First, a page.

So understanding why exactly we flagged a document as fraudulent is important. In the case where an application is rejected, our customer can go back to their end user and say, “X, Y, and Z happened.”
But we also prioritize explainability for less specialized reasons. Our customers need to be able to stand behind each decision they make based on the data we give them. They need to be able to understand that the data that we trained our models on is representative of their data; they need to be able to understand what features we are using to detect fraud; and they need to be able to audit it.
Because we started with a very heuristic approach to machine learning modeling, we've been able to always maintain a human level of understanding.
Anytime we talk to a customer and they say, “I used to do X-Y-Z,” we really tried to keep a lot of those building blocks in our eventual products and not hide behind just one big black box.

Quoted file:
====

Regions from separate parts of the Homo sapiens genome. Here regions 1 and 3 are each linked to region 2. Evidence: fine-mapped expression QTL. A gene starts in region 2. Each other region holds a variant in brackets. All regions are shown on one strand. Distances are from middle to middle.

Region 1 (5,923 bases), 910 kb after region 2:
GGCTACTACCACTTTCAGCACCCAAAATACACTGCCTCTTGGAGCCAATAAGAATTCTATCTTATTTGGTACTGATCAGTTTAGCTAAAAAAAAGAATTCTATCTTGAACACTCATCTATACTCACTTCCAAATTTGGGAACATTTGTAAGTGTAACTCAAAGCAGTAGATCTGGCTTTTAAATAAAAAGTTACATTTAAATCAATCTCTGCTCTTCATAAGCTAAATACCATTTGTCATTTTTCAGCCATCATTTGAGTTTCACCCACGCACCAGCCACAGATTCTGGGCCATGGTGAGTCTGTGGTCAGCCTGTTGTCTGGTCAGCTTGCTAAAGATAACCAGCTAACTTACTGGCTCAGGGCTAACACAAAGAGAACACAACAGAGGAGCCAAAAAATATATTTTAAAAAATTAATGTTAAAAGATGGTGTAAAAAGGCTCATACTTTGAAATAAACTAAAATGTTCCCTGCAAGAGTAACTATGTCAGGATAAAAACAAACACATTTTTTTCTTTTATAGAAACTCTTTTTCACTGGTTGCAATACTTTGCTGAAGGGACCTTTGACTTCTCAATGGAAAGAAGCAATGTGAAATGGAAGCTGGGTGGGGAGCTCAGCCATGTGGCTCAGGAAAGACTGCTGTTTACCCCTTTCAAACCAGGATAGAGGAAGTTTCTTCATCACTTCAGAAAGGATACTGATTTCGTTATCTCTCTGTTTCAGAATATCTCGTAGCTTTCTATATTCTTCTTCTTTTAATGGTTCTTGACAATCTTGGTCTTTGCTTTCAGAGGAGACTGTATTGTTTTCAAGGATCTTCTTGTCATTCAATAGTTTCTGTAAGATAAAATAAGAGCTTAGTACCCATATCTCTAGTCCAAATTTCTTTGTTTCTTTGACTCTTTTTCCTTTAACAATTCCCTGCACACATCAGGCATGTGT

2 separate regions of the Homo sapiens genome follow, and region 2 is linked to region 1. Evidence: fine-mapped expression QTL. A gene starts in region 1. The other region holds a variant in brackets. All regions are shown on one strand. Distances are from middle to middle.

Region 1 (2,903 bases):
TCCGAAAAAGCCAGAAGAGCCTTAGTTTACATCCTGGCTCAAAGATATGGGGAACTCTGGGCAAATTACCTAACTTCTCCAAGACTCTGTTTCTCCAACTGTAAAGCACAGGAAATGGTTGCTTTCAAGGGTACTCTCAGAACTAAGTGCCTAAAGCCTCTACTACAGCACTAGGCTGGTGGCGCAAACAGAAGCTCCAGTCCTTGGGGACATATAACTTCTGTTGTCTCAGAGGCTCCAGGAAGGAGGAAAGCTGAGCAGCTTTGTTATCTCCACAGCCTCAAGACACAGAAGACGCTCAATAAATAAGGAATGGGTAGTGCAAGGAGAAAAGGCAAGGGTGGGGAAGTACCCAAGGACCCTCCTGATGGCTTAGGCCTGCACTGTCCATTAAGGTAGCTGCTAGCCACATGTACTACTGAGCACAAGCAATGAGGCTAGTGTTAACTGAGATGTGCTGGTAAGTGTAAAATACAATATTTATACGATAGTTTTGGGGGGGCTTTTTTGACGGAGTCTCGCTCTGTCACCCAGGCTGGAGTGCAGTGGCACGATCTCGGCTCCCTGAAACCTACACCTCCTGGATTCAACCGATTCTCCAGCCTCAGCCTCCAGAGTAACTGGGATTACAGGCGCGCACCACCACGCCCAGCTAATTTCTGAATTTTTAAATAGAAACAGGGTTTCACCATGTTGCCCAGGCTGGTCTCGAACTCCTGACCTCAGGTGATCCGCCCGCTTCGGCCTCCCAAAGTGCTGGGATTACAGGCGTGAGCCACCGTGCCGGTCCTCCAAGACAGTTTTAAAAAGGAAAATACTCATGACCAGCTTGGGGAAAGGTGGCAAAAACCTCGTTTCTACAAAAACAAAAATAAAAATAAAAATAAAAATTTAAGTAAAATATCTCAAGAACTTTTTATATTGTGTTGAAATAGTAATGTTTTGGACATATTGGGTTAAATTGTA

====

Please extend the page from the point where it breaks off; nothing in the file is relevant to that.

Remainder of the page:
That's really helped us maintain that level of explainability for our customers. And as we've grown, we've been able to avoid this case where it's just one big black box and you give us a customer application and then we say yes or no at the end. We try to keep as many of our models separate and give an individual output to our end users.
As engineers, we tend to think that if we build a good product, customers will come to us. But that’s not the case.
Talking to customers has always been a part of our DNA, even from our early days at Y Combinator. That program really instilled the idea of focusing on what you can control: talking to customers, building product.
So we’ll continue to put customer empathy at the heart of everything we do. We know that manual reviewers have some interesting insights that our machines might be missing, and we want to hear about them. We want to get that feedback into our system.
I’ve already had a few customer calls today, and then I’m having pizza with a few customers later. We find that building relationships with our customers is an extremely useful business activity not only because it helps us build the best AI-powered fraud detection on the market but because we can ensure that we’re solving their problems and providing value.